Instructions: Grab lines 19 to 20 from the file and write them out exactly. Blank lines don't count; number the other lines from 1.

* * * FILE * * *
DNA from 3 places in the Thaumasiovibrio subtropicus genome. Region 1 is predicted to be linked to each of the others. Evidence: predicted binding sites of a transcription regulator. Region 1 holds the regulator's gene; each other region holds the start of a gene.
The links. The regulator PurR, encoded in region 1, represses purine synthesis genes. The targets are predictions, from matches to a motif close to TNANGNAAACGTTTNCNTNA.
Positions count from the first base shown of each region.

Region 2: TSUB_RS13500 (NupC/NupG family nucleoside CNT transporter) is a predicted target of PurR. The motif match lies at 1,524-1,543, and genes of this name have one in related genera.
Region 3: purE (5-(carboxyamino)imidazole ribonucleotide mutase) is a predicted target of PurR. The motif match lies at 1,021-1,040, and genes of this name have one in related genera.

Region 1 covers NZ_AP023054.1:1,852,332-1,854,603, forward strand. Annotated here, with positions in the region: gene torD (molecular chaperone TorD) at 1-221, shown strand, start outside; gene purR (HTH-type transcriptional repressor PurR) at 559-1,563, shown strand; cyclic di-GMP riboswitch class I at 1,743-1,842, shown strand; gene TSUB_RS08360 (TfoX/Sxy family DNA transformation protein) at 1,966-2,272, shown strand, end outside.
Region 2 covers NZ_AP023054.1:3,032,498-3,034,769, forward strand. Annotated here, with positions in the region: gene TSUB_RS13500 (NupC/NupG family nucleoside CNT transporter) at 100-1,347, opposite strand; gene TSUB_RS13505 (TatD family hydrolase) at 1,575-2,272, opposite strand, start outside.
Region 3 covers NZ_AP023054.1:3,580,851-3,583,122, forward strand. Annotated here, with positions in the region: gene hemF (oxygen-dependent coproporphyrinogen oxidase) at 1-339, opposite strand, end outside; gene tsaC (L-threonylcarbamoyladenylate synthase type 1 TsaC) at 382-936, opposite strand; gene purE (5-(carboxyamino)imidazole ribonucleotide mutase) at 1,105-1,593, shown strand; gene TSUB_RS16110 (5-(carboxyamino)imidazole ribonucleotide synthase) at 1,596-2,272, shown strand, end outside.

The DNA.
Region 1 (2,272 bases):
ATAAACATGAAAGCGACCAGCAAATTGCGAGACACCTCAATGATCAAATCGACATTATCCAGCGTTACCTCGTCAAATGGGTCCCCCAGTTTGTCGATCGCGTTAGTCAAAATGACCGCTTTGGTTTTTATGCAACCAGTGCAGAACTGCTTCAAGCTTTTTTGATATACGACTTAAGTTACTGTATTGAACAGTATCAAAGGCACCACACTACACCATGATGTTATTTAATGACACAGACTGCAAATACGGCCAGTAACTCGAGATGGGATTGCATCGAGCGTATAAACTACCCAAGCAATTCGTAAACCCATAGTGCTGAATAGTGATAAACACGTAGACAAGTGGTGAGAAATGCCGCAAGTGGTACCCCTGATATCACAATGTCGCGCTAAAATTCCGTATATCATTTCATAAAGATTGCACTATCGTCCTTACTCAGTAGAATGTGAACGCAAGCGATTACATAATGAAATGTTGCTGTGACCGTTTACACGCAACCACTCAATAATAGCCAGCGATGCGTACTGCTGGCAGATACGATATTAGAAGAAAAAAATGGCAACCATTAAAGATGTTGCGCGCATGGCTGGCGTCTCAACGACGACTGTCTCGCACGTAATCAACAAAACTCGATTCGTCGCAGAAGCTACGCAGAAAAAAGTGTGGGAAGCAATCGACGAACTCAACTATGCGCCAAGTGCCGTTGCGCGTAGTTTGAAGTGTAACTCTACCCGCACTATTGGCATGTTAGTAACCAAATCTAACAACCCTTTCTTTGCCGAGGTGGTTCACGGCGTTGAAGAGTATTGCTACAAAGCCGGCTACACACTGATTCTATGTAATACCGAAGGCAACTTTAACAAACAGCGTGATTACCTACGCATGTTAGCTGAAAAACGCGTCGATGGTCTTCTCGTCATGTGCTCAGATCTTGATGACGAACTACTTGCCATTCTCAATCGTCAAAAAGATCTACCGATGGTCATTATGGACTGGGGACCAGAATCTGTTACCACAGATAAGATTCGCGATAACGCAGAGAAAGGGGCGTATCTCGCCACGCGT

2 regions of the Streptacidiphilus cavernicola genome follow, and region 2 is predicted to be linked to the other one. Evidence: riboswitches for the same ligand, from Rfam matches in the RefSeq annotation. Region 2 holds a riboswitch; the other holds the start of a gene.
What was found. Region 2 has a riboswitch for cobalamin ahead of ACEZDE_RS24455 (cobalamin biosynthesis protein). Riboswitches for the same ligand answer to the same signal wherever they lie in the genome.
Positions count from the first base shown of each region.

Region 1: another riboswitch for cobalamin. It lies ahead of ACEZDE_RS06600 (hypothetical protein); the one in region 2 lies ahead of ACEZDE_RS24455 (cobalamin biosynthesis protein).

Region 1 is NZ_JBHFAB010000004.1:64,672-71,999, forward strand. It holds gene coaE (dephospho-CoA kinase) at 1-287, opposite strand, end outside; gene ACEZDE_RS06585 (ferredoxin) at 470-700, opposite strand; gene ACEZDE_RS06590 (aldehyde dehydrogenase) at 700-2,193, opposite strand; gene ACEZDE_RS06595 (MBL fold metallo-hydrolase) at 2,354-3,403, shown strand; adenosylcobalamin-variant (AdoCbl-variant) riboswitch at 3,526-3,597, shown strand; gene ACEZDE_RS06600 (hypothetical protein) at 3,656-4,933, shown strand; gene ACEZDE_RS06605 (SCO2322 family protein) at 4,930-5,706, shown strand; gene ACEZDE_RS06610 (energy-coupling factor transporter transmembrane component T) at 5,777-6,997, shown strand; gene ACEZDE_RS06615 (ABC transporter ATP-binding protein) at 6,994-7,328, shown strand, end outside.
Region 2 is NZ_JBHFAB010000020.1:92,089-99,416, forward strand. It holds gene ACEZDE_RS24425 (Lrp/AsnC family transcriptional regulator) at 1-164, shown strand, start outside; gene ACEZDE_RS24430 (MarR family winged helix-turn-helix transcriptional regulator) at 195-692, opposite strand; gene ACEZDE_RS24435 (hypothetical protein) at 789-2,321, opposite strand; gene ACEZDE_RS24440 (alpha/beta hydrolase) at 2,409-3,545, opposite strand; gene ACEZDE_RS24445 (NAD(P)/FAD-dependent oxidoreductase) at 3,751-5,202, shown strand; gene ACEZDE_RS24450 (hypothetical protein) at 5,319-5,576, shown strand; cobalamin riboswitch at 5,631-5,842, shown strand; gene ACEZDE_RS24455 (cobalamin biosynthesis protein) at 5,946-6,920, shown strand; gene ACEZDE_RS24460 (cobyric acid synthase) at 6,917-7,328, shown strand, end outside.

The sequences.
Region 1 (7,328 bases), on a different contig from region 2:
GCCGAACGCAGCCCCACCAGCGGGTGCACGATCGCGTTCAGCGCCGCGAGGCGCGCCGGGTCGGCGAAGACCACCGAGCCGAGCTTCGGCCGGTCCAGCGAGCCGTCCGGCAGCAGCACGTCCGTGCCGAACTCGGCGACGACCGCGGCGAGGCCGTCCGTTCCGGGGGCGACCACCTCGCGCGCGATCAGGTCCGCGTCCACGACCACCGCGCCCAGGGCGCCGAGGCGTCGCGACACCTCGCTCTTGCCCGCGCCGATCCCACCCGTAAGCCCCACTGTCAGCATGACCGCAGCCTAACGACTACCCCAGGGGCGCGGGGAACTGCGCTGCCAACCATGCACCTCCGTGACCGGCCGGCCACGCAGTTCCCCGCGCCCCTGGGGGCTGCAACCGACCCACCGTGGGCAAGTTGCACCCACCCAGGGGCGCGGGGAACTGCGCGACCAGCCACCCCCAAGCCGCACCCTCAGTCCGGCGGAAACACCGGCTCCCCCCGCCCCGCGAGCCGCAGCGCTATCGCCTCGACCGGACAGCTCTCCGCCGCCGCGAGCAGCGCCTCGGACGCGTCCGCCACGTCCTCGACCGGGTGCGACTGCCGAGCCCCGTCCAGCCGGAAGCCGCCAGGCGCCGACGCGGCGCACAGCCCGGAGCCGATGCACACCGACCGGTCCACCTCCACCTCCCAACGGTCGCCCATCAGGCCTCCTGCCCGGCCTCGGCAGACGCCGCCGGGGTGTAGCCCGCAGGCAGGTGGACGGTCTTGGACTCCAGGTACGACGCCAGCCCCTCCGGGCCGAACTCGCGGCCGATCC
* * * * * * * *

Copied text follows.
Region 1 (7,328 bases), on a different contig from region 2:
GCCGAACGCAGCCCCACCAGCGGGTGCACGATCGCGTTCAGCGCCGCGAGGCGCGCCGGGTCGGCGAAGACCACCGAGCCGAGCTTCGGCCGGTCCAGCGAGCCGTCCGGCAGCAGCACGTCCGTGCCGAACTCGGCGACGACCGCGGCGAGGCCGTCCGTTCCGGGGGCGACCACCTCGCGCGCGATCAGGTCCGCGTCCACGACCACCGCGCCCAGGGCGCCGAGGCGTCGCGACACCTCGCTCTTGCCCGCGCCGATCCCACCCGTAAGCCCCACTGTCAGCATGACCGCAGCCTAACGACTACCCCAGGGGCGCGGGGAACTGCGCTGCCAACCATGCACCTCCGTGACCGGCCGGCCACGCAGTTCCCCGCGCCCCTGGGGGCTGCAACCGACCCACCGTGGGCAAGTTGCACCCACCCAGGGGCGCGGGGAACTGCGCGACCAGCCACCCCCAAGCCGCACCCTCAGTCCGGCGGAAACACCGGCTCCCCCCGCCCCGCGAGCCGCAGCGCTATCGCCTCGACCGGACAGCTCTCCGCCGCCGCGAGCAGCGCCTCGGACGCGTCCGCCACGTCCTCGACCGGGTGCGACTGCCGAGCCCCGTCCAGCCGGAAGCCGCCAGGCGCCGACGCGGCGCACAGCCCGGAGCCGATGCACACCGACCGGTCCACCTCCACCTCCCAACGGTCGCCCATCAGGCCTCCTGCCCGGCCTCGGCAGACGCCGCCGGGGTGTAGCCCGCAGGCAGGTGGACGGTCTTGGACTCCAGGTACGACGCCAGCCCCTCCGGGCCGAACTCGCGGCCGATCC